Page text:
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Feb 18, 2008

Symmetric Cipher

Symmetric Ciphers
Functions Provided: Encryption and Decryption.

They are known as Symmetric because both the sender and the receiver share the same key to encrypt and then decrypt the data. The main function is to provide Confidentiality.
e.g. Say Alice needs to send Bob a confidential document. She would encrypt the document using a symmetric cipher and a key and send it to Bob. Anybody looking at the message enroute to Bob will only see sequence of bytes. Bob on receiving the message will use the same key and the decrypt function of the symmetric cipher used by Alice to produce the original message. Few Symmetric Ciphers are: rotate cipher, Caeser cipher etc.









Disadvantages:
1. The key has to transferred to Bob through a separate communication channel which has to be secure. Then the question arises, if we have a secure communication channel, then why not send the document through that secure channel.
2. If Alice needs to send the document to 100 people, then she would have to use 100 different keys and encrypt the message 100 times and share them across.


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Direct Initialisation and Copy Initialisation

How many ways are there to initialize a variable?

1. MyType type;

Here the variable type is initialised using the default ctor MyType::MyType();

2. MyType type();

This looks like a variable declaration, but it's a function declaration for a function type that takes no parameters and returns a MyType.

3. MyType type(u);

This is direct initialization. The variable type is initialized using MyType::MyType(u);

4. MyType type = u;

This is copy initialization and the variable type is always initialized using MyType's copy ctor. Even though there is an '=' sign, this is a copy initialization and not an assignment.

The form MyType type(u) should be preferred. It always works where 'MyType type = u' works and has other advantages e.g (It can take multiple parameters)

Code

/* Example1.cpp */
#include <iostream>
#include <string>
#include <iomanip.h>
class MyType{
private:
int age;
std::string name;
public:
MyType():age(10),name("pankaj"){
std::cout << "\nCalling Constructor 1\n";
}
MyType(int age, std::string str):age(age), name(str){
std::cout << "\nCalling Constructor 2\n";
}
MyType(MyType &t):age(t.age), name(t.name){
std::cout << "\nCalling Constructor 3\n";
}
void show(){
std::cout << "\nName is = "<<name;
std::cout << "\nAge is = "<<age;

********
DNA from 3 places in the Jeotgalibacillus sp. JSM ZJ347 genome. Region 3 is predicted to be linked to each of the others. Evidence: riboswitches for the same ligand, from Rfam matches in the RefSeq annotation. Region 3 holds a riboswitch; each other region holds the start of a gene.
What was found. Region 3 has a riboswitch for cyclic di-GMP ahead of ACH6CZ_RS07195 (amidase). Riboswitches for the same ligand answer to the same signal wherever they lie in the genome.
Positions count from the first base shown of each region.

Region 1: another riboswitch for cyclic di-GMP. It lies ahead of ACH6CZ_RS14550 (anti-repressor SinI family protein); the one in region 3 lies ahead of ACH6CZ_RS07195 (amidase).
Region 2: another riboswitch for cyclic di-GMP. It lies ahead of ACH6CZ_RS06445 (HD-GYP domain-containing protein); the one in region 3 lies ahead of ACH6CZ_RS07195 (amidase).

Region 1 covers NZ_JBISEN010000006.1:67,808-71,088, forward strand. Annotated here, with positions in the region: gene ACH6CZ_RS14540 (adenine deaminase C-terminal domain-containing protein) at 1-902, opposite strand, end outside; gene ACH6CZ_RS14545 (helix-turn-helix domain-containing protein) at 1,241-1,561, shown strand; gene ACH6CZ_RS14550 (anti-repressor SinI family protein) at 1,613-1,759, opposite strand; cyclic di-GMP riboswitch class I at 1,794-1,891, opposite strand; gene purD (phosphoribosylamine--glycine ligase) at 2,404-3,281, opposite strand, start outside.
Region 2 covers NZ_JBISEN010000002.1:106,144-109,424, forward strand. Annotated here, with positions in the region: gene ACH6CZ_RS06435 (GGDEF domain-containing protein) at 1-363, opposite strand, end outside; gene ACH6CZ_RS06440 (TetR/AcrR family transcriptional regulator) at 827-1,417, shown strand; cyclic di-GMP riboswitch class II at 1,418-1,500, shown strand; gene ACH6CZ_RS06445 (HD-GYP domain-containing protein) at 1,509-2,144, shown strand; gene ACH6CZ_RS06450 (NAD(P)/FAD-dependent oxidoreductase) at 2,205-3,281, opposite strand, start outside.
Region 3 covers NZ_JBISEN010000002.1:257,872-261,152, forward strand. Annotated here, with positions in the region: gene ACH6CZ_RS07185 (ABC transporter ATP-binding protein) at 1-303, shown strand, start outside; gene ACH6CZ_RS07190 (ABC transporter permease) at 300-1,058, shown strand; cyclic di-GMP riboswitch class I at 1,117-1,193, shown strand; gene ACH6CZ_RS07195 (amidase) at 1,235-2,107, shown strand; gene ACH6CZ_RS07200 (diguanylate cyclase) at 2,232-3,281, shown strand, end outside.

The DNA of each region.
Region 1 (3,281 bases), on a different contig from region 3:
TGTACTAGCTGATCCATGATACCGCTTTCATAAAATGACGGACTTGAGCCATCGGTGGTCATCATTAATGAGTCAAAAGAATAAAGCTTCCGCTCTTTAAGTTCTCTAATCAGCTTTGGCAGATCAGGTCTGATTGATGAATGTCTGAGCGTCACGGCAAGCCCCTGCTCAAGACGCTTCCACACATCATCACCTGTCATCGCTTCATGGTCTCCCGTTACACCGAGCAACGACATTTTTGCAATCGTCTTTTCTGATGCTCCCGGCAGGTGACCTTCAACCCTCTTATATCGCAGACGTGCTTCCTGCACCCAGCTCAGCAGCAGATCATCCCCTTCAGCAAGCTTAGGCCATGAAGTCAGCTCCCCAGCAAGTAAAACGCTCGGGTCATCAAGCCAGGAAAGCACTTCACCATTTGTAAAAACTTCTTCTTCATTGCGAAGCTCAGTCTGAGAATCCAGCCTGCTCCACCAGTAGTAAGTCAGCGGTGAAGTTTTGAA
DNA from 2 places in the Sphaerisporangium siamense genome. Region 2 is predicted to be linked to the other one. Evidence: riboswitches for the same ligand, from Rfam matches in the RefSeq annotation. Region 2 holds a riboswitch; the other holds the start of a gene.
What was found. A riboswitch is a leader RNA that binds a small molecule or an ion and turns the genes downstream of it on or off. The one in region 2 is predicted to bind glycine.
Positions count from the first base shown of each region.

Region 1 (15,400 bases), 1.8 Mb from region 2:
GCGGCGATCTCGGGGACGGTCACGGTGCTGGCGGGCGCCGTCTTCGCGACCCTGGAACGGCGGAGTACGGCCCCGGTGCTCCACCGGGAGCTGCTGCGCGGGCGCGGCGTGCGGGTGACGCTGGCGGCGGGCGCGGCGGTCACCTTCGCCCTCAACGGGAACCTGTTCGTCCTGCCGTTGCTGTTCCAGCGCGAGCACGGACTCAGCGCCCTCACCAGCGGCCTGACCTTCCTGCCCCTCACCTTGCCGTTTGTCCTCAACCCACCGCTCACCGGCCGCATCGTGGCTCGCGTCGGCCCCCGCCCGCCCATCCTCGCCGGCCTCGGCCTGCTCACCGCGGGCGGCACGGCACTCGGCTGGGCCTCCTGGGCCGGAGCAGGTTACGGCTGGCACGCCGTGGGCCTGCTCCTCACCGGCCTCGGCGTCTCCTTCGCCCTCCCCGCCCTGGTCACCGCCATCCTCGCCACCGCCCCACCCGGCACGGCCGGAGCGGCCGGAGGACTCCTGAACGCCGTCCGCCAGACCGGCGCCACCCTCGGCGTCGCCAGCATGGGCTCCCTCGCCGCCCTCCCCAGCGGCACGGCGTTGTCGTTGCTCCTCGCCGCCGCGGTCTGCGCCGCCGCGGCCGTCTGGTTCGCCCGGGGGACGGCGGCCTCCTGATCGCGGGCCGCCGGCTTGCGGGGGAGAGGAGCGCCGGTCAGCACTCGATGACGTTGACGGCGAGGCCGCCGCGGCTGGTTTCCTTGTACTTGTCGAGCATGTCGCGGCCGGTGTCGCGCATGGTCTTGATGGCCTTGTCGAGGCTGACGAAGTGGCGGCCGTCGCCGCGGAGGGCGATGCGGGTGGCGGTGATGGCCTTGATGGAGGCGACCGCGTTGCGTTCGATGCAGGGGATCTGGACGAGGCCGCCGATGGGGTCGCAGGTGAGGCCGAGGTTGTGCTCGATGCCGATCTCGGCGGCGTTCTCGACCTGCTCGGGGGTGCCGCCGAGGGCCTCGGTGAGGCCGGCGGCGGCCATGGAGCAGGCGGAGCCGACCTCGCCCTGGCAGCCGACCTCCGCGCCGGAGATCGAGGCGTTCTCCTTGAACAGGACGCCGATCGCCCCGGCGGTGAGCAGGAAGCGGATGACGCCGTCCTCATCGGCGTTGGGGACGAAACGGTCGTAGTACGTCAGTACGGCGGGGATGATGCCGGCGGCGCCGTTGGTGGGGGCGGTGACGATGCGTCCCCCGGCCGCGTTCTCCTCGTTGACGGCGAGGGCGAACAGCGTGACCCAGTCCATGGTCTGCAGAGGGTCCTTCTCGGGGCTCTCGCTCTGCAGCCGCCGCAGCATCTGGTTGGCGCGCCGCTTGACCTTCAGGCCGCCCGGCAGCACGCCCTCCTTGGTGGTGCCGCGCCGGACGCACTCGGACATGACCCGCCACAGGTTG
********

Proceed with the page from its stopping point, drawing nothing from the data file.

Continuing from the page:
std::cout << endl;
}
};

int main(){
MyType type;
type.show();
MyType t(type);
t.show();
MyType b(50, "Anky");
MyType a = b;
a.show();
}


Output:
$ ./a.exe

Calling Constructor 1

Name is = pankaj
Age is = 10

Calling Constructor 3

Name is = pankaj
Age is = 10

Calling Constructor 2

Calling Constructor 3

Name is = Anky
Age is = 50

Here, MyType a = b; also calls the Constructor 3

Code

/* Example2.cpp */
#include <iostream>
#include <string>
#include <iomanip.h>
class MyType{
private:
int age;
std::string name;
public:
MyType():age(10),name("pankaj"){
std::cout << "\nCalling Constructor 1\n";
}
MyType(int age, std::string str):age(age), name(str){
std::cout << "\nCalling Constructor 2\n";
}
//MyType(MyType &t):age(t.age), name(t.name){
std::cout << "\nCalling Constructor 3\n";
}
void show(){
std::cout << "\nName is = "<<name;
std::cout << "\nAge is = "<<age;
std::cout << endl;
}
};
int main(){
MyType type;
type.show();
//MyType t(type);
//t.show();
MyType b(50, "Anky");
MyType a = b;
a.show();
}


Output:
$ ./a.exe

Calling Constructor 1

Name is = pankaj
Age is = 10

Calling Constructor 2

Name is = Anky
Age is = 50

Here MyType a = b; works even when Constructor 3 is commented out because a default copy constructor is created for you when you don't specify one yourself. In such case, the default copy constructor will simply do a
bitwise copy for primitives (including pointers) and for objects types call their copy constructor. If in the later case, a copy constructor is not explicitly defined then, in turn, a default copy constructor will be implicitly created.

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Feb 17, 2008

80-20 Rule

According to 80-20 Rule: Look for that 20% of the code where your program spends 80% of it's time